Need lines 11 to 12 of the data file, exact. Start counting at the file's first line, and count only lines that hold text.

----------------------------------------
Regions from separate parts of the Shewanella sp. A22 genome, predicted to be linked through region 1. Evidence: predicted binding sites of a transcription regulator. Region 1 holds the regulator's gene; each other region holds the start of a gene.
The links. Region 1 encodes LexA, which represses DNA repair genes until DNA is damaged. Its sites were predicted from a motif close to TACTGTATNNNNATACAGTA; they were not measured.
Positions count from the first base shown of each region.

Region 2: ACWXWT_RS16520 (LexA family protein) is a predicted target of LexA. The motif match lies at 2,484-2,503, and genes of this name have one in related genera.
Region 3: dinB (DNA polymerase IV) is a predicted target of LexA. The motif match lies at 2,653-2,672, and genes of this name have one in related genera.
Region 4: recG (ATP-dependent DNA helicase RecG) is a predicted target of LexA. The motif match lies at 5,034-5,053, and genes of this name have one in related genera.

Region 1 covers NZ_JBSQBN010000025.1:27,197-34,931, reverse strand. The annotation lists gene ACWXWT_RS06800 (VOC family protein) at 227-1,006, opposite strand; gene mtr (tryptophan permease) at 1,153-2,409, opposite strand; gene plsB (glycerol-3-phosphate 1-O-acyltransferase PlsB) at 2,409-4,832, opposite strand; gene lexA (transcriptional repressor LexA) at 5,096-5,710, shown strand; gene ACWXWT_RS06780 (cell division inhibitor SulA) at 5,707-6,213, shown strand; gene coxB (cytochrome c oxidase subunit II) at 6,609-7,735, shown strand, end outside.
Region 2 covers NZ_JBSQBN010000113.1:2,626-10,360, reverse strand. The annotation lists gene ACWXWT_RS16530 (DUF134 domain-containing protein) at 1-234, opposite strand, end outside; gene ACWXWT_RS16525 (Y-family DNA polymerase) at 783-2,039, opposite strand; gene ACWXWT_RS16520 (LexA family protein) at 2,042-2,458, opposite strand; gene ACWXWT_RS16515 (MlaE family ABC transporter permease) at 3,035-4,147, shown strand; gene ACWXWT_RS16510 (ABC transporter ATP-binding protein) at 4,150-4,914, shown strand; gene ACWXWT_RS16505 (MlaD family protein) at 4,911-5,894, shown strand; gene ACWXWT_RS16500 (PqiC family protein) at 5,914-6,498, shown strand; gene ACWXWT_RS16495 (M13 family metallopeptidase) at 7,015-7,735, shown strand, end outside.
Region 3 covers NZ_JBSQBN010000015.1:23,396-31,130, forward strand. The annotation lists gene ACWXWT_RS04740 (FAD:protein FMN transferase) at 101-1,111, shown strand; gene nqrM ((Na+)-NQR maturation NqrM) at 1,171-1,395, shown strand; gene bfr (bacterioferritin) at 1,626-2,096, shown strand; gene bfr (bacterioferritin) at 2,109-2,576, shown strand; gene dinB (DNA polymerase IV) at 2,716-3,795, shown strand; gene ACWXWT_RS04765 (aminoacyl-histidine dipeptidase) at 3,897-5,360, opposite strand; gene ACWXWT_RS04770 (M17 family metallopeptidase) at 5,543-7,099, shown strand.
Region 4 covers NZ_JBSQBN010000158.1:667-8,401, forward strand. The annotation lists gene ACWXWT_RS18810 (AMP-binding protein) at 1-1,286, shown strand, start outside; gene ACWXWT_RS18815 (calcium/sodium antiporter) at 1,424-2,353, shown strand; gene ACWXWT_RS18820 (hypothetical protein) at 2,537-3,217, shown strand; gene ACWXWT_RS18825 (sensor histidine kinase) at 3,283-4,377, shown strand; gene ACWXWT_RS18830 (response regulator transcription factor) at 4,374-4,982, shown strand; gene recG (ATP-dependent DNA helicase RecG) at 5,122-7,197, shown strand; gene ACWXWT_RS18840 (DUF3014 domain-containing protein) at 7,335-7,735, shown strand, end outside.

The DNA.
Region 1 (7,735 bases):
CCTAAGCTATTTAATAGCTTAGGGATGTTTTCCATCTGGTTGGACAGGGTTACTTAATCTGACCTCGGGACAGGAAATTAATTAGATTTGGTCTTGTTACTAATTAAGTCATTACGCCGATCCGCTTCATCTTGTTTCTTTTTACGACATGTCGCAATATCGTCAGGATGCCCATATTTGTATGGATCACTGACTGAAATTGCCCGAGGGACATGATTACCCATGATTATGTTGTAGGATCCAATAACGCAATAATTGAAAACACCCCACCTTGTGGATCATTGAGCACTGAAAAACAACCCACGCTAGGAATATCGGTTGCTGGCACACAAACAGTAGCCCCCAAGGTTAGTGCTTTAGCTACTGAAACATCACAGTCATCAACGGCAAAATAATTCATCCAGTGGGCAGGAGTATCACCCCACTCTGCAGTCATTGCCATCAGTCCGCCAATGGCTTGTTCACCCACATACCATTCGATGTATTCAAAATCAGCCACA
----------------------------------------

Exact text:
The DNA.
Region 1 (7,735 bases):